Everybody, listen. There’s a Web 2.0 bubble right now. I know it’s difficult for some people to acknowledge, and many people may even casually agree with me without actually believing the statement in full. But it’s true, and the quicker you realize this, the better it will be for your pocket books.
Lately, I’ve been doing stock trading, and have come to learn first hand about the energy and commodities bubbles that were slamming the market. And when that thing was going crazy, it helped deflate the banking bubble, which was a direct result of the housing bubble. And in many ways, the housing bubble was a result of the dot-com bubble bursting due to people exiting the stock market in search for a new investment. And everybody in the web industry likes to think they are wise to bubbles because they learned their lesson in the dot-com boom. But it is increasingly evident that this is not the case.
An Example Exercise
The problem here is that people are approaching this with the mind set of “this will be somebody else’s problem after I sell it.” It’s important we try to figure out what happens to the eventual owner of the startup.
Take your favorite Internet 2.0 company. Decide how much you think that company is worth. $5 million? $10 million? $50 million? $500 million? The sky is the limit!
Imagine now that you are going to trade your life savings for a current minority chunk in the company. If the company doubles up, so does your savings, but if it goes under, your savings are wiped out.
Remember that number you threw up there in step #1? You aren’t allowed to cash out ANY PROFITS until the company is sold to a buyer.
Your startup may not sell until it has reported a yearly net revenue of 10% of your purchase price.
That last part is the key because it effectively stops the hot potato game and forces you to examine if the company is truly viable. Some people would accuse that of being an unfair restriction, but I will show you why this is the key part in understanding why there is a 2.0 bubble.
Defining the Bubble
Let’s take a second to define a bubble:
An investment yields a return, much like a chicken can produce eggs, a savings account produces a yield, and a farm produces crop. This return is not always immediate, and is not always in the same terms as the input. Also, it is almost a law that returns are proportional to risk (some investments have negative returns). But ultimately, it is called an investment because it will (usually and) eventually generate more value than what you put in.
Now consider an investment that does not create a return. Such an example would be the web stocks of the dot-com boom. Back then, fundamentals like earnings, operating margins, and profitability were ignored when evaluating a stock. Companies that bled millions of dollars a year saw their stocks rising at record levels. This is because the investment – the stock – was being traded to somebody else for a profit because that next person believed they could trade it for an even higher profit.
A bubble is defined as a trend where merely owning something long enough to sell it is profitable. It is a giant game of hot potato. Everybody is essentially a middle man between the original owner and the eventual owner — adding to the price tag at every step. Eventually, people wise up and no longer want to trade the hot potato, causing the bubble to burst.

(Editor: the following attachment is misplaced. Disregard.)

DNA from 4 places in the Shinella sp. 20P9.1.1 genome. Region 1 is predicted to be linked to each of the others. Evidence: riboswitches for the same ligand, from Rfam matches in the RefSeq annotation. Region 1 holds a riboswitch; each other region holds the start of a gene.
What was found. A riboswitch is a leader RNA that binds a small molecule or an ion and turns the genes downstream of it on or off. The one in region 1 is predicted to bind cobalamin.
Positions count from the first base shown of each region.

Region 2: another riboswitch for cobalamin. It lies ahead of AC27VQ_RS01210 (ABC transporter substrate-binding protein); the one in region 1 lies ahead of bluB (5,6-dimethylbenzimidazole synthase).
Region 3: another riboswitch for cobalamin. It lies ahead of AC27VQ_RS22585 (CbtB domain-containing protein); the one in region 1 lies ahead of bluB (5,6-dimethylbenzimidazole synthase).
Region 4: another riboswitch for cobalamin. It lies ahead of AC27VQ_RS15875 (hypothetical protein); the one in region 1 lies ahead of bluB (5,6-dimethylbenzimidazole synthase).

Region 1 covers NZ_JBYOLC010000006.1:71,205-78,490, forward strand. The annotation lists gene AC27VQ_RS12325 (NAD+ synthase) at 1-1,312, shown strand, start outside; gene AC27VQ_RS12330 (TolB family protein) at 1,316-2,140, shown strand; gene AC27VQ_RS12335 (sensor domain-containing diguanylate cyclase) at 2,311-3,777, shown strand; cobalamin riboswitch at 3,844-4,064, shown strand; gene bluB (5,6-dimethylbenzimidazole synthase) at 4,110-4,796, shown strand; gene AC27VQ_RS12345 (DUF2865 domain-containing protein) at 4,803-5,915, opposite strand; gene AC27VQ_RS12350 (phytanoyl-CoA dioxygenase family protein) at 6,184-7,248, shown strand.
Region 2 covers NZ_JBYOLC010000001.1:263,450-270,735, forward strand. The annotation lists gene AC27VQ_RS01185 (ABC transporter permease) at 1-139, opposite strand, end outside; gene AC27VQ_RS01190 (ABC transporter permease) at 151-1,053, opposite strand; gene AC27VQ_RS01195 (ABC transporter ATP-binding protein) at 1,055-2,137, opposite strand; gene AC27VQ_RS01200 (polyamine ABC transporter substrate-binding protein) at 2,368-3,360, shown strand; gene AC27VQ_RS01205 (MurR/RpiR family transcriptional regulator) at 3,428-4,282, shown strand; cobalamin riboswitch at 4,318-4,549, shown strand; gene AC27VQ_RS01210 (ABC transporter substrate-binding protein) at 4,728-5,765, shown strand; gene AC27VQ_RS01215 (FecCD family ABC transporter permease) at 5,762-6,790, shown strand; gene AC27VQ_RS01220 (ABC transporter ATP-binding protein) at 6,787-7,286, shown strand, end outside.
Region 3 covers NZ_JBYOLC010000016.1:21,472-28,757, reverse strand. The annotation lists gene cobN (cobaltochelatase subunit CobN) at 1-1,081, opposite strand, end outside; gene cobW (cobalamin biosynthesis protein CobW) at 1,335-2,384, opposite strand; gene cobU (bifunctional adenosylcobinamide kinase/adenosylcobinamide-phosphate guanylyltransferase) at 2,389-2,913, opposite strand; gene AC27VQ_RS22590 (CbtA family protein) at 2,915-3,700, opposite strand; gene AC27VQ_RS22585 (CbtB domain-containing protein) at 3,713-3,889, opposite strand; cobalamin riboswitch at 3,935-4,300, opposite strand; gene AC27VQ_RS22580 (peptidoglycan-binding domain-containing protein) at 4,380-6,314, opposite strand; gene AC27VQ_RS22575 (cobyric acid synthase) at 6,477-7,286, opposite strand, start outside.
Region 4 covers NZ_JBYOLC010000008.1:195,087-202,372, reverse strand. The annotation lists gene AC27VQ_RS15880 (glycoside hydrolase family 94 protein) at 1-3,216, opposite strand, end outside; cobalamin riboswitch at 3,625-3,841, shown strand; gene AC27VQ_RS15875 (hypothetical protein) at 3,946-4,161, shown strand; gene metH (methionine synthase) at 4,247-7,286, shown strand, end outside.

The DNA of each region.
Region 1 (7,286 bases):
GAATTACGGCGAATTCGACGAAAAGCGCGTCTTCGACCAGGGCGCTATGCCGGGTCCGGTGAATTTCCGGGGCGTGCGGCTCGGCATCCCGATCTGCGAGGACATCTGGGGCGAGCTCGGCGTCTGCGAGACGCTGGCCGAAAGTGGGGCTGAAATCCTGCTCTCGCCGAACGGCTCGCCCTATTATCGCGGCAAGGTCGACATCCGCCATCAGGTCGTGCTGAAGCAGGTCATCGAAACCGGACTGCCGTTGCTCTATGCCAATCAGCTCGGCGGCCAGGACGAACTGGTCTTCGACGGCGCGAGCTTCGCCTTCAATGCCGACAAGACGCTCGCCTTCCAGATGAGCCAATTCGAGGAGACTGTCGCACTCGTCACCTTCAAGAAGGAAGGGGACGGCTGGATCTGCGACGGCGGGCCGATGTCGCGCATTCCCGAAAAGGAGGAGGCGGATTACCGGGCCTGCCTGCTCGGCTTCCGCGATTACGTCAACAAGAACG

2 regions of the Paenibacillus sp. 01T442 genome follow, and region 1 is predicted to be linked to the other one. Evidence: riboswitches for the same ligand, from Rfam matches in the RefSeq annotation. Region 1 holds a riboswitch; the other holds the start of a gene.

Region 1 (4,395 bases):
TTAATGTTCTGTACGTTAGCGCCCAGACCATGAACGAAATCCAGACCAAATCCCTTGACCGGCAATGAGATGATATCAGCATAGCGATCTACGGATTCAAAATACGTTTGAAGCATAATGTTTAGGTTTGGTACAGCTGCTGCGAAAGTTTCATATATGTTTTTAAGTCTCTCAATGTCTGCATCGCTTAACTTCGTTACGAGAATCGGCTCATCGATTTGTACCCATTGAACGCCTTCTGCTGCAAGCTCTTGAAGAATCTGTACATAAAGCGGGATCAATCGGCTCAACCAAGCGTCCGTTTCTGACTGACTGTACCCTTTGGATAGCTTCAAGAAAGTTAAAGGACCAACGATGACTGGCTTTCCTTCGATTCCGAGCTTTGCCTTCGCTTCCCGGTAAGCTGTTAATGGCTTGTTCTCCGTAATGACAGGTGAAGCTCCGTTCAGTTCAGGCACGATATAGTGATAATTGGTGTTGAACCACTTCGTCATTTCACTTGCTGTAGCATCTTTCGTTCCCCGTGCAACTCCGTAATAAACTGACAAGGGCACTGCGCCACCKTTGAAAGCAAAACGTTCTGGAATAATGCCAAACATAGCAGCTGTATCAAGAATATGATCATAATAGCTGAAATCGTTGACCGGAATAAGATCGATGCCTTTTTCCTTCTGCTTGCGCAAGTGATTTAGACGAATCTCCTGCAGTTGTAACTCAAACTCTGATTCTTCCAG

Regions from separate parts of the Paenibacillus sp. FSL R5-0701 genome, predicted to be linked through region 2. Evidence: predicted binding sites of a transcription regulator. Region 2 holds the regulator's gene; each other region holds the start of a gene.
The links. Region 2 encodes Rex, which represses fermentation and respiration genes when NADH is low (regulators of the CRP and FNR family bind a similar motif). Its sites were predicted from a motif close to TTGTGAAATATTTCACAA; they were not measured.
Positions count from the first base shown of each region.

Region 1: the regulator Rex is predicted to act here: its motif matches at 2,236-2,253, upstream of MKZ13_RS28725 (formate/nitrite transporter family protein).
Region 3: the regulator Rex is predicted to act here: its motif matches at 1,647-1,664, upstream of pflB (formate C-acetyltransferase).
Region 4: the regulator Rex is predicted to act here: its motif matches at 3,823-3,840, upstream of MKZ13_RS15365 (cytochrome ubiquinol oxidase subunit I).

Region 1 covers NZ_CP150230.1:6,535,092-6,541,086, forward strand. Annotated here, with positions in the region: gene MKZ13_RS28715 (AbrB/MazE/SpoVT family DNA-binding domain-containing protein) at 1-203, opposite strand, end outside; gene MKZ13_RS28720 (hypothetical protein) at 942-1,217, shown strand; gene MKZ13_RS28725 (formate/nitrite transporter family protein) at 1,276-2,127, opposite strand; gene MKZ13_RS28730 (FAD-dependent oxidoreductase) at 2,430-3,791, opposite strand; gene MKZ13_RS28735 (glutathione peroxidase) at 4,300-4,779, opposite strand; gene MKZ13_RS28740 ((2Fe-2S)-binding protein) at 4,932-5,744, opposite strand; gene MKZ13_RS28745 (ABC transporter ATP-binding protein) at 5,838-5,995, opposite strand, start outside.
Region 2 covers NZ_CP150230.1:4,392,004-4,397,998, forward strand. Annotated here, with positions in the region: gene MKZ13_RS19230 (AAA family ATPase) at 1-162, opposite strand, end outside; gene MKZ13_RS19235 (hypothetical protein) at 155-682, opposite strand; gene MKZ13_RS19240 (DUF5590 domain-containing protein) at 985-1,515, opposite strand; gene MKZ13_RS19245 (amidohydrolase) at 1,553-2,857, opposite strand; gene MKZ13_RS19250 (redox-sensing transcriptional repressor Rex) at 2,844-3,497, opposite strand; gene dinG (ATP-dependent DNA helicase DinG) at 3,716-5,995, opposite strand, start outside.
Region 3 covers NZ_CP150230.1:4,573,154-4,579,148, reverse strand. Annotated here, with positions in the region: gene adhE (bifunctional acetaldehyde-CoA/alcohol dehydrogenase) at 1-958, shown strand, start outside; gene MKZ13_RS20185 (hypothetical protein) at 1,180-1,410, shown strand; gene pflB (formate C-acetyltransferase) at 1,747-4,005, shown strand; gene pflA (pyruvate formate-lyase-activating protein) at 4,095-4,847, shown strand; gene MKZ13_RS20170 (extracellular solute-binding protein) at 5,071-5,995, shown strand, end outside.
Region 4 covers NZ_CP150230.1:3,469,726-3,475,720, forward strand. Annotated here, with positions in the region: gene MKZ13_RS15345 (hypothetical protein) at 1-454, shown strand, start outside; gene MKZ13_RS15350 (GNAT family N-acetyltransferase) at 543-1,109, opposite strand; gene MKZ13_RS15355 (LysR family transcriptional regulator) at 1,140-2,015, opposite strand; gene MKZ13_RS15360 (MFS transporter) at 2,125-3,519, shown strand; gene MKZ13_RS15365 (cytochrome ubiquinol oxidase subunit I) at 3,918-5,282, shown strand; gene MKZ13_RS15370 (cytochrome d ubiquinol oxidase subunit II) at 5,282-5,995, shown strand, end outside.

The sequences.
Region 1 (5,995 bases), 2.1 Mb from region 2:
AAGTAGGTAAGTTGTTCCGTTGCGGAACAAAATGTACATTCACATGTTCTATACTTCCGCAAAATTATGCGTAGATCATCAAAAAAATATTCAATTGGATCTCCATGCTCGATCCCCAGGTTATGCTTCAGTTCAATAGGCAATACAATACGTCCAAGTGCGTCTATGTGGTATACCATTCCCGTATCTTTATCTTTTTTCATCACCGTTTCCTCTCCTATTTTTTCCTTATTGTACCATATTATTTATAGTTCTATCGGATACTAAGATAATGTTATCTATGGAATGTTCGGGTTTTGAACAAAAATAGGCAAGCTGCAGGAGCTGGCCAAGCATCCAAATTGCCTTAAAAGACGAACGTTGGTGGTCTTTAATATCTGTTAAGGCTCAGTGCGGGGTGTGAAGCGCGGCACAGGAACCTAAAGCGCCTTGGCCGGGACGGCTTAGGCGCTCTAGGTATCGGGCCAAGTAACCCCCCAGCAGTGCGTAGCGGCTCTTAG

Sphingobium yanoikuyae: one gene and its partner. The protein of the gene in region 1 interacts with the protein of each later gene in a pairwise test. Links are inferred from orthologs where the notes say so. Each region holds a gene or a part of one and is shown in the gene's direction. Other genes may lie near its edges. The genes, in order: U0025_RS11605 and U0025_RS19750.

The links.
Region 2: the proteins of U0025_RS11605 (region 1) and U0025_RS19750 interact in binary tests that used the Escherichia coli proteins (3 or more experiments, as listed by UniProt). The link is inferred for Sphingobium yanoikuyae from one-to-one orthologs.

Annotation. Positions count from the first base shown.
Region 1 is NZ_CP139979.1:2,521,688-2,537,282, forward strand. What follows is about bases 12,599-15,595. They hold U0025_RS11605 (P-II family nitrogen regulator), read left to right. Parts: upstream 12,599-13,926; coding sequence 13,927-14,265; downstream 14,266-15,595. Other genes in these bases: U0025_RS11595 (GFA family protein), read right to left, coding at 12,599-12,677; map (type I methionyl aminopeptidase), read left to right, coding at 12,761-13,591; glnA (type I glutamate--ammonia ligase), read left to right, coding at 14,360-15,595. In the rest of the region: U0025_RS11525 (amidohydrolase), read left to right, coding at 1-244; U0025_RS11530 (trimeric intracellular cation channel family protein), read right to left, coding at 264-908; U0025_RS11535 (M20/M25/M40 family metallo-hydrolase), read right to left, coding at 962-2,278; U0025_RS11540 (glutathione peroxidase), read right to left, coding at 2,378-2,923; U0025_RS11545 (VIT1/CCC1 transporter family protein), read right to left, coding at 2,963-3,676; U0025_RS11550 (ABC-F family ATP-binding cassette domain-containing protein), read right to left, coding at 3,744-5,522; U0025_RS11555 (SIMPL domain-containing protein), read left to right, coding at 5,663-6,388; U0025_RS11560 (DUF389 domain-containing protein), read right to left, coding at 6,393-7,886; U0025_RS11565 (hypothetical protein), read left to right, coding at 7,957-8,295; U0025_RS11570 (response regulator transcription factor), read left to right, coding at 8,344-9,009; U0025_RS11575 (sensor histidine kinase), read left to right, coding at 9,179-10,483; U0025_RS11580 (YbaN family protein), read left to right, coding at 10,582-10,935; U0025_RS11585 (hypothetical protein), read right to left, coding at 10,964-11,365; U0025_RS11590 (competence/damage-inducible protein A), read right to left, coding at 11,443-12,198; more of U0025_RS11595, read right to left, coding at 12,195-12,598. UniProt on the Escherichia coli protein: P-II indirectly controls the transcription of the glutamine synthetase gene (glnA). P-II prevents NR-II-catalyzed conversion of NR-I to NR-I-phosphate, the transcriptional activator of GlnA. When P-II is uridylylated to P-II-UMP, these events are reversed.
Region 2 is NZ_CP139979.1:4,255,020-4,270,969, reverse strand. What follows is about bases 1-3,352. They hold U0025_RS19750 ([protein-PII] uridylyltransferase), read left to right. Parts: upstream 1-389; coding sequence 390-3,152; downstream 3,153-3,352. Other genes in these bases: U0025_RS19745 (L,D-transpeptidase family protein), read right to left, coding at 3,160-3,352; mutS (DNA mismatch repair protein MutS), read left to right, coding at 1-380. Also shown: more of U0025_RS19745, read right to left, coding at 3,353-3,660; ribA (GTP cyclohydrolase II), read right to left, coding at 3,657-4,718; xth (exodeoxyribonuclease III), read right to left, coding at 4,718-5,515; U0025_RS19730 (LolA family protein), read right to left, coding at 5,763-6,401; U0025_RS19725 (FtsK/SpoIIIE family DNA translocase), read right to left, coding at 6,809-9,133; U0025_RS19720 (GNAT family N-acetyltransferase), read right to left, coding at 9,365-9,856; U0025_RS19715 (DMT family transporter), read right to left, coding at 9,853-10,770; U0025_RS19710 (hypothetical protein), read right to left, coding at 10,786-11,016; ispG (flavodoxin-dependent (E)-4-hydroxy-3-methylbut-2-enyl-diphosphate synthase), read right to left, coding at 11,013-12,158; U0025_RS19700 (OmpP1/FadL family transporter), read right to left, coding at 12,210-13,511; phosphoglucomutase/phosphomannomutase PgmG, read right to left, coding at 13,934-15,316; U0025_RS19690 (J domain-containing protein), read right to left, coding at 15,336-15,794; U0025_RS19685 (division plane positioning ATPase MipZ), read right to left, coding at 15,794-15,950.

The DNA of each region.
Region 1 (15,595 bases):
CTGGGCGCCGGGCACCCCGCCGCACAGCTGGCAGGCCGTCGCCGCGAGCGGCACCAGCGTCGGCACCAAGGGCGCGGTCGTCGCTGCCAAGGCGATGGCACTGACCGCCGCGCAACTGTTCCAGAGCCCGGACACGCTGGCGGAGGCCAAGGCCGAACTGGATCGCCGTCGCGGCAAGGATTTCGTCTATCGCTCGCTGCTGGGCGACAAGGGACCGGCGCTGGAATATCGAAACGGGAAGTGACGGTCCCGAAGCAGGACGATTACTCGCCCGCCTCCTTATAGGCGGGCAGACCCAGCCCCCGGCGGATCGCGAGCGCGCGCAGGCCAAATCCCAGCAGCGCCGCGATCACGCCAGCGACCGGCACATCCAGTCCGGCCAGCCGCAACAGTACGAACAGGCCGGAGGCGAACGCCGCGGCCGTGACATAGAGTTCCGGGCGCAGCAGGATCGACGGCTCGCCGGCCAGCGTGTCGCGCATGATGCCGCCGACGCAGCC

And most importantly, let’s define a bursting bubble:
A bubble is defined as bursting when the value of the traded item reverts to its true market value.
Understanding the Exercise
So let’s talk about the exercise again: if you thought the company was worth a paltry $50M, then your assets are stuck inside that stock until the startup can earn $5M in revenue AND be profitable while doing so. Why did I pick such restriction? Because those are reasonable things to assume when buying any other type of company. Why would another company offer to buy the startup if it failed to produce respectable revenues?
Given this extremely reasonable reality-check requirement, would you want to tie your personal investment to the startup being able to produce a profit? If the startup you chose has revenues and is profitable, then this article doesn’t apply to you. =)
Speculation Should Still be Grounded on Fundamentals
People aren’t investing for what 2.0 companies are worth today, it’s all about tomorrow. I agree that it is important that tomorrow’s profits are taken into today’s valuations, BUT isn’t this reasoning eerily similar to the reason people listed as to why they bought over-priced houses and profitless dot-com stocks? Both were purchases made while completely disregarding the fact that the *current* valuation of the items were negative.
But since that day of profitability is so far away into the future, you end up playing a giant game of corporate hot potato. Most people would agree that a profit of 10% is far better than a loss of 90%. So as soon as you find a sucker to pay 10% more than you paid, you bail. And of course that guy who bought your stake is thinking the exact same thing — sell this to somebody else for 10% profit before something bad happens. That’s a bubble, my friends.
In 2001, the bubble was all about going IPO so that the general public could hold the hot potato.
Today, the bubble is all about selling to a big corporate entity that will hold the hot potato.
There is no difference.
If you are currently thinking about entering the 2.0 scene, think carefully about what your end goal is. If it isn’t “to be profitable”, then it’s likely just another bubble startup that will become completely worthless once the bubble pops. And believe me: given our current economy, that bubble is going to pop in the next year or two.
Finally, an extremely interesting speech about bubbles given in 2006 (gets good around part 2):
This is all about obtaining browsing behavior in a long term bid to increase ad efficiency. Nothing else.
It is not about making things more “open”
It is not about making web development easier
It is not about making an online operating system
It is not about competing with Microsoft
It is not about making the Google brand more ubiquitous
It is not about showing ads in new places